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Find the Value of a...


Date: 9 Jan 1995 07:13:11 -0500
From: Secret Someone
Subject: (none)

Here's my problem, Doc:

        Find the value of "a" so that the circles with equations
        
        (x-a)^2+y^2=2  and  (x+a)^2+y^2=2  intersect at points where 
        their tangents are perpendicular.

So, I just do not get this. I can't even visualize what my math teacher 
is talking about. I am in BC Calculus so use whatever method you like. It 
would be great if someone could "shed a little light" on this.
                        
                                                Thanks,
                                                Steven Burris


Date: 9 Jan 1995 14:01:28 -0500
From: Dr. Ken
Subject: Re: your mail

Hello there!

I'm afraid I won't be a huge amount of help on the visualization thing,
since you can't really draw pictures on this screen.  But I'll give it a
shot.  Okay, try these things for me:  draw two circles that are about the
same size, and draw them so that they just barely intersect (not tangent,
but so that the two intersection points are pretty close together.  Now look
at one of the points where they intersect, and look at the "angle" formed by
the pieces of the two circles where they meet.  Hopefully, you've drawn the
circles so that they meet at a pretty sharp angle.  Now draw some circles
that overlap a little more.  The angle (actually two pairs of vertical
angles; I'm thinking of the smaller angle) formed at the intersection points
should be a little bigger now.  And so on.

The way we would measure these angles is by drawing the tangent lines to
each of the circles at the intersection point, and then looking at the angle
between the two tangent lines.  In this problem, we're looking for two
circles that intersect in a perpendicular way.

That said (for what it's worth), we can start to tackle this problem.  First
of all, recall that the the slope of the tangent line to a function is given
by the derivative with respect to x.  And also recall that when two lines
are perpendicular, their slopes are the opposite reciprocals of each other
(like x and -1/x).

So let's start.  First off, let's find the points of the circles'
intersection.  Now, don't go off solving complicated systems of equations on
this one.  Look at what the circle equations are: two circles, each of
radius Sqrt{2}, which have their centers at (a,0) and (-a,0).  So the
intersection points are going to be halfway between them in the x direction,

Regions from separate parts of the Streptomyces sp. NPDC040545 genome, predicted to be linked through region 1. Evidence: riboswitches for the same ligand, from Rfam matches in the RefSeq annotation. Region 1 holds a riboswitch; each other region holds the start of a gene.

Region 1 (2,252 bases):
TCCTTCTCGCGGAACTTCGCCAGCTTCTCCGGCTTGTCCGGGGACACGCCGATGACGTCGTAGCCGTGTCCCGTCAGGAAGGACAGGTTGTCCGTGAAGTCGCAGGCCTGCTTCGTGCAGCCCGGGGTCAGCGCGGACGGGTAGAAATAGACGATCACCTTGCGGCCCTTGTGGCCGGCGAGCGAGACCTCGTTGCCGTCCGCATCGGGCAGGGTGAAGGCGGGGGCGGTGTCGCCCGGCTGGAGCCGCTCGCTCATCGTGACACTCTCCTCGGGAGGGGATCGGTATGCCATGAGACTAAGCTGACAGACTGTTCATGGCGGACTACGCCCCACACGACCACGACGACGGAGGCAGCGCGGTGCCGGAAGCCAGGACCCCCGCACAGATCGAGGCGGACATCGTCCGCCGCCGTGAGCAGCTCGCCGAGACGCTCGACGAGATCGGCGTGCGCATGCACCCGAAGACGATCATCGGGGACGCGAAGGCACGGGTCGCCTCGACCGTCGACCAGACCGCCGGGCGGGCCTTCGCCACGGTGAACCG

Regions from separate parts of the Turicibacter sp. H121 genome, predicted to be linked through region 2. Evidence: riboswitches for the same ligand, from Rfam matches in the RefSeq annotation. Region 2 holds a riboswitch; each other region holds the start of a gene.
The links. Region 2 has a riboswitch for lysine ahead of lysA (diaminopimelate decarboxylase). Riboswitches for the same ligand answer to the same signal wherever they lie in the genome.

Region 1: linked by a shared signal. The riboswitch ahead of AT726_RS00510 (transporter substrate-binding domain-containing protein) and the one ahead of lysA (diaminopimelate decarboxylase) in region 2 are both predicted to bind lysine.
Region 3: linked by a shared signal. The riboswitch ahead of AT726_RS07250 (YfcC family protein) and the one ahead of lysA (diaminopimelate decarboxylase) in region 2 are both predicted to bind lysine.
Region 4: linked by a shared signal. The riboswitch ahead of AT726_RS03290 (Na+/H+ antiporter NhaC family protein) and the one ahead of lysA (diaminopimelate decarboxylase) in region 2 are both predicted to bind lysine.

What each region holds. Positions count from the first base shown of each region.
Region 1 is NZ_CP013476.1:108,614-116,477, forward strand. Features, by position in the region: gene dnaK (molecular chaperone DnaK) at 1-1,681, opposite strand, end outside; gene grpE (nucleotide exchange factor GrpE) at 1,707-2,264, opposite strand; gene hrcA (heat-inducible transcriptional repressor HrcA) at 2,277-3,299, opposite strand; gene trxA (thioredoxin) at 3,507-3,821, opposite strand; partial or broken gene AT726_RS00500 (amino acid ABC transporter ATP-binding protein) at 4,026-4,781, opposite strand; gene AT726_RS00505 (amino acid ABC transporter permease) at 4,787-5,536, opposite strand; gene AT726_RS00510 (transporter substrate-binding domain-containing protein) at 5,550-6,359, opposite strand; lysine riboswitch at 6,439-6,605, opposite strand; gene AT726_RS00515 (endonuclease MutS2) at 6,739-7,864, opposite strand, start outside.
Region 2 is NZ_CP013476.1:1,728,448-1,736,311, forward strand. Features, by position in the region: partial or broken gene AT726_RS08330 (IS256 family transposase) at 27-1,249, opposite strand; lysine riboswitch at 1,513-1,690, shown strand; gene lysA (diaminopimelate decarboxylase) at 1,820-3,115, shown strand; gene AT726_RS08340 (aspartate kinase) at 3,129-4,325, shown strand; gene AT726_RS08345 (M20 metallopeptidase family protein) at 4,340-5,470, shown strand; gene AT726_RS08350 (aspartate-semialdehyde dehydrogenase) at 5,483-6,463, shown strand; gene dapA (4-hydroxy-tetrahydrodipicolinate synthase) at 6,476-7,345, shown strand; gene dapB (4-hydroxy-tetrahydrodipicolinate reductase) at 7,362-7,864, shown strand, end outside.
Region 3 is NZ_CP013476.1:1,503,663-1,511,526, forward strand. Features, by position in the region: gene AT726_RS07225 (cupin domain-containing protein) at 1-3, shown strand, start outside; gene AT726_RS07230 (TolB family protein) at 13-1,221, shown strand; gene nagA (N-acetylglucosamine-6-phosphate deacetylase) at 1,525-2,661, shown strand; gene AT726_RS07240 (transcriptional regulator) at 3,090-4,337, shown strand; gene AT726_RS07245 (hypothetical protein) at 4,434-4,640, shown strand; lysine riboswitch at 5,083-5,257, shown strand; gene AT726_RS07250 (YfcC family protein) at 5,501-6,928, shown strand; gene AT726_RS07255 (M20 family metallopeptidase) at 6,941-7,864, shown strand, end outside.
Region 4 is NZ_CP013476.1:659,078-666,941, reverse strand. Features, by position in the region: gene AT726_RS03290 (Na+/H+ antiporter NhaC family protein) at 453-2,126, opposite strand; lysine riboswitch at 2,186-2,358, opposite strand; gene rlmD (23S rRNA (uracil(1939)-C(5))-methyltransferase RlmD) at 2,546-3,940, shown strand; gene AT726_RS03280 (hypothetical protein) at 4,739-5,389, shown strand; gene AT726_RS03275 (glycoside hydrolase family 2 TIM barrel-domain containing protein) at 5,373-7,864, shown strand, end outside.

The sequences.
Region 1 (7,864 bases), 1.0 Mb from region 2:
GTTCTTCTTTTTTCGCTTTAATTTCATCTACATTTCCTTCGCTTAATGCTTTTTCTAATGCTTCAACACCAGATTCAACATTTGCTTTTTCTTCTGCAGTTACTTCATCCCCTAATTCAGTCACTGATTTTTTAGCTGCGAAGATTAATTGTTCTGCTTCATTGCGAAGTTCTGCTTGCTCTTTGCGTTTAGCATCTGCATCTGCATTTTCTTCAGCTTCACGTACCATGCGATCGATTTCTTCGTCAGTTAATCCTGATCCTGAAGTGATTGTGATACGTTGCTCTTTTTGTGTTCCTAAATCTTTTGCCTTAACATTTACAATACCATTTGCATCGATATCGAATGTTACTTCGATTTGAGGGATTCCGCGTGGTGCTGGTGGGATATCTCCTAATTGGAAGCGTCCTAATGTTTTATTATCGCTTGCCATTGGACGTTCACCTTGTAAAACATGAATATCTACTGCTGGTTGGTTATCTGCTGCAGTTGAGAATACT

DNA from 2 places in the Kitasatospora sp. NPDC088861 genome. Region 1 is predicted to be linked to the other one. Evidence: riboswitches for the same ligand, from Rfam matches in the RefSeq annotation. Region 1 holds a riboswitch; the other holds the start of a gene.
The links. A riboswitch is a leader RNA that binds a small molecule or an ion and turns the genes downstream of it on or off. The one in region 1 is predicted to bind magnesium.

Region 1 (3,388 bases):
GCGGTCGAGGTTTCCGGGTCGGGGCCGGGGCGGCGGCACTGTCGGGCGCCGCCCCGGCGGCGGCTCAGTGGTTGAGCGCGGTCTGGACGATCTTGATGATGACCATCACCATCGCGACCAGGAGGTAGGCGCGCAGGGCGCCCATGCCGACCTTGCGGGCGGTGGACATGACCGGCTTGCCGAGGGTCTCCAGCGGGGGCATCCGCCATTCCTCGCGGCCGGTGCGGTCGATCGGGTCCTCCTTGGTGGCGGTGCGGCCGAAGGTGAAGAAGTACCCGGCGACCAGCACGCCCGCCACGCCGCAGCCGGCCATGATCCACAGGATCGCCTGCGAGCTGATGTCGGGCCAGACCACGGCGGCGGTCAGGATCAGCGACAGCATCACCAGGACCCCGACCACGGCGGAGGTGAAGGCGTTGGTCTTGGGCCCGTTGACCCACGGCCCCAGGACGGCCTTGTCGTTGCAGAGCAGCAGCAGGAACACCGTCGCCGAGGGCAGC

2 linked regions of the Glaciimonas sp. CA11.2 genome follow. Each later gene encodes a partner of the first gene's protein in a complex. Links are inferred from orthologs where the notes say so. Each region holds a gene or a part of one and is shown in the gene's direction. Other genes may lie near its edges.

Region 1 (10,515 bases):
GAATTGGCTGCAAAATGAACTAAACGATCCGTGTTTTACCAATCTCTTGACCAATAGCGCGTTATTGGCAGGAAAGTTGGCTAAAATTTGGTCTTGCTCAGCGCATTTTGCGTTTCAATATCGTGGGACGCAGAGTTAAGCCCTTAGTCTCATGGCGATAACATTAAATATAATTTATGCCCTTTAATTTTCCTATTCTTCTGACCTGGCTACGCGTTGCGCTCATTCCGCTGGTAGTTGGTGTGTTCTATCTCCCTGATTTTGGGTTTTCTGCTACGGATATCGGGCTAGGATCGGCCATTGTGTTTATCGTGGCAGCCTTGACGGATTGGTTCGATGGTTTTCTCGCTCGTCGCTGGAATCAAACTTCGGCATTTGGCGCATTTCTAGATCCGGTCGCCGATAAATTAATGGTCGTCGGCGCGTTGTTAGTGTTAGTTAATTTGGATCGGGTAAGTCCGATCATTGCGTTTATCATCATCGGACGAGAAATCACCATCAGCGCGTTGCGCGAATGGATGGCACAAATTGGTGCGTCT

right?  I.e. they'll be on the y-axis.  So just plug in x=0 to these
equations to find out what the two intersection points are.  It looks like
we get y= +- Sqrt{2-a^2}.  So the coordinates of the two points of
intersection are (0,Sqrt{2-a^2}) and (0,-Sqrt{2-a^2}).  Note that the two
intersection points will give exactly the same angles of intersection, so
we'll just use one of these points, and we'll pick it according to which one
makes the algebra easier.

Okay, now we need to differentiate these bad boys.  With respect to x.
Probably implicit differentiation is going to be easiest here.  So we get
2(x-a) + 2y * dy/dx = 0     and
2(x+a) + 2y * dy/dx = 0.    
        So
dy/dx =  (a-x)/y   in the first circle, and 
dy/dx = (-a-x)/y   in the second circle.

So now we plug in the coordinates of the intersection point: we'll use the
first intersection point to get
dy/dx =  a/Sqrt{2-a^2}  and
dy/dx = -a/Sqrt{2-a^2}.

THESE ARE THE SLOPES OF THE TANGENT LINES AT THE 
INTERSECTION POINTS!!  So
what do we want to do with them again?  We want to see which values 
of a make these two things opposite reciprocals of each other.  
So we'll set it up.

a/Sqrt{2-a^2} = Sqrt{2-a^2}/a

So now you solve for a.  Sound good?

-Ken "Dr." Math


Note from Dr. Ken:

Several months later, Ujjwal Rane (palvisai@imap1.asu.edu) was browsing
through our archives and found this problem, and discovered that there's an
easier solution than the one I gave.  Here's Ujjwal's solution:

- Let c = distance between the centers = 2*a
- Since the tangents are perpendicular, their radii must also meet
  perpendicularly, at the common points.
- From the equations of the circles, radius r = Sqrt{2}
- From Pythagoras thorem:
       r^2 + r^2 = c^2
- Now plug and chug:
           2 + 2 = c^2    (since r = Sqrt{2})
               4 = c^2
               2 = c
               2 = 2a
=>             a = 1

Thanks Ujjwal!

-Ken "Dr." Math
    
Associated Topics:
High School Calculus

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